Particularistic concertation: state–business relations and state formation in colonial Malawi HENRY G. CHINGAIPE
Introduction In the last few decades, the analysis of state-business relations (SBRs) has returned to the research agenda in the political economy of development. Discourse and research on these relations are theoretically diffuse because ‘business’ is variously conceptualised as capital, firm, sector, association or network. One argument from recent scholarship is that, although their forms vary widely between countries, synergistic SBRs are a necessary condition for economic progress. Most of the literature has been concerned with the economic outcomes of different patterns of SBRs. This chapter answers a neglected but important question: how do the institutional arrangements that shape SBRs form and evolve? The question is answered through the analysis of the evolution of SBRs in colonial Malawi. This chapter makes three main empirical claims:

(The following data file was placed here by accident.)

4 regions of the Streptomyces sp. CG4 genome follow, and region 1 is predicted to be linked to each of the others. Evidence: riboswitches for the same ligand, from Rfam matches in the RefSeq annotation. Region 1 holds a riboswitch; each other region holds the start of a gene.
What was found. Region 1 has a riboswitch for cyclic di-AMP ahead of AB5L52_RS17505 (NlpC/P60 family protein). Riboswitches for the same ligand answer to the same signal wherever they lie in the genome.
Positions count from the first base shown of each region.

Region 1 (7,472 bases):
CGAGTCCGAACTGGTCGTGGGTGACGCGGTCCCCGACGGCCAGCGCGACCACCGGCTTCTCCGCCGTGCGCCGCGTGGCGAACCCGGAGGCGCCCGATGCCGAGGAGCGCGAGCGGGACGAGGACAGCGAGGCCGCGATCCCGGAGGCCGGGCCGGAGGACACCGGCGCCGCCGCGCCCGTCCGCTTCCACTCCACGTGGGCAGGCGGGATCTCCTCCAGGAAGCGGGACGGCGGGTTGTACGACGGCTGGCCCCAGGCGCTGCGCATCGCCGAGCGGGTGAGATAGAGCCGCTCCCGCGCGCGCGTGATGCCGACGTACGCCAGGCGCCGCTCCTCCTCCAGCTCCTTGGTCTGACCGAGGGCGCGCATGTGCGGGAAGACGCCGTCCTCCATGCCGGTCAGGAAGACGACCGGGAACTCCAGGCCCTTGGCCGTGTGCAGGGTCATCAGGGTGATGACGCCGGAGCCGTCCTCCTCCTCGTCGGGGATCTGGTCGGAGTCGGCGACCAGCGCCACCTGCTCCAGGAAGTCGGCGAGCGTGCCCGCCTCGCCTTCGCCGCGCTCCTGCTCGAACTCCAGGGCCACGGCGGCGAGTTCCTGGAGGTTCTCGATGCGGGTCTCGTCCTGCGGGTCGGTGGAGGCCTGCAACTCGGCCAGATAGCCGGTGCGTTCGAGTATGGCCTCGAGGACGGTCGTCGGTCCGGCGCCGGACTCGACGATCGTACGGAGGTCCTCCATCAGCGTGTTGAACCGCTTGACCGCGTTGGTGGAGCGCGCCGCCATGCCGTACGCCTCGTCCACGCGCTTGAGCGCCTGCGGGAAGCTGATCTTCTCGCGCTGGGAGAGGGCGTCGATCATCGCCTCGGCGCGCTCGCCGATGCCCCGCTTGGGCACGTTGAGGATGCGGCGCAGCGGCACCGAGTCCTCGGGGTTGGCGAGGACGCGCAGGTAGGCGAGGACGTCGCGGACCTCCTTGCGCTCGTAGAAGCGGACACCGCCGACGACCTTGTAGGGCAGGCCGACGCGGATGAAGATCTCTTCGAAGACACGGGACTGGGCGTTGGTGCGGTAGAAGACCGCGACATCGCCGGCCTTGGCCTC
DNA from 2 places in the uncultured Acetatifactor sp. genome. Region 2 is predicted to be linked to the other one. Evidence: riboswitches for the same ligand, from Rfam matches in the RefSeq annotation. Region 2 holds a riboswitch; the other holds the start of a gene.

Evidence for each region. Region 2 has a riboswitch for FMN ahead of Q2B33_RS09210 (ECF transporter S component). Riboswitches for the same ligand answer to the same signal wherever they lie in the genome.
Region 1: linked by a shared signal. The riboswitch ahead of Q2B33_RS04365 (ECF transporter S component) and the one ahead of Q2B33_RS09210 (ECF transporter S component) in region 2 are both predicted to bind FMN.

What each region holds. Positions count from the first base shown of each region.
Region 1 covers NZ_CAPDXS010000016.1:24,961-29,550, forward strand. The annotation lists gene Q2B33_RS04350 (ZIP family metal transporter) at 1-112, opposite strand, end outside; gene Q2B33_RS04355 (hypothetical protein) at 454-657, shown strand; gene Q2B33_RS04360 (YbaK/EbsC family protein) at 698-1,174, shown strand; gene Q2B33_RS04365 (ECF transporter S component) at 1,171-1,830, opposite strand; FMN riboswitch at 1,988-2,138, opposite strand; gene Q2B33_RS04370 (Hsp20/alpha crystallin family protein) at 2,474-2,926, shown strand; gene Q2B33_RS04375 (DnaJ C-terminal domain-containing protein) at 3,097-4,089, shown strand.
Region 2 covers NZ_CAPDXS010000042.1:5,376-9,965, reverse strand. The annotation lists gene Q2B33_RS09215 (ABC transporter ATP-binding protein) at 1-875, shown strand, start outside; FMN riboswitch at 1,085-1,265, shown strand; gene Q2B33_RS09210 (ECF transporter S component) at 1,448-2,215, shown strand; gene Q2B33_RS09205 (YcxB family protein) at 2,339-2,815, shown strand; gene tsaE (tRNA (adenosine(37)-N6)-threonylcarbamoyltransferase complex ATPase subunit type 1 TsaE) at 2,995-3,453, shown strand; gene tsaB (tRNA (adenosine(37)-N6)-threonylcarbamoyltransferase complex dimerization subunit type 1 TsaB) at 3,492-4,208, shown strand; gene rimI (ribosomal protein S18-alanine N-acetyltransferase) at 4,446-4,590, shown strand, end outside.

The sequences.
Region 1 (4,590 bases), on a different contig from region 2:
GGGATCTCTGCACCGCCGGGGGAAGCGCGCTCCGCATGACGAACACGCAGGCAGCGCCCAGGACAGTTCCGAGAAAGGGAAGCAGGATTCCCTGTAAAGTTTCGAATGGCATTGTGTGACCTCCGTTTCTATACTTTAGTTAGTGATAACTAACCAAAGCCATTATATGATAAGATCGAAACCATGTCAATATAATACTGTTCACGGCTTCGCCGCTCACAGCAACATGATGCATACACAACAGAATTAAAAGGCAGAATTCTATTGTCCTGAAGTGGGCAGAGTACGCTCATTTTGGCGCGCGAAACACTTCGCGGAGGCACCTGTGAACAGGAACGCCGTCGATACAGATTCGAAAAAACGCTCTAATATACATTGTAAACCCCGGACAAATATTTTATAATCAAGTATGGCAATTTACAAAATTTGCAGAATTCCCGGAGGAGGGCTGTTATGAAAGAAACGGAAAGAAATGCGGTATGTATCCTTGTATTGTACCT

1 That the evolution of SBRs in colonial Malawi dovetailed with the formation of state institutions. Consequently, SBRs were central to the politics of state formation and the evolution of state-society relations.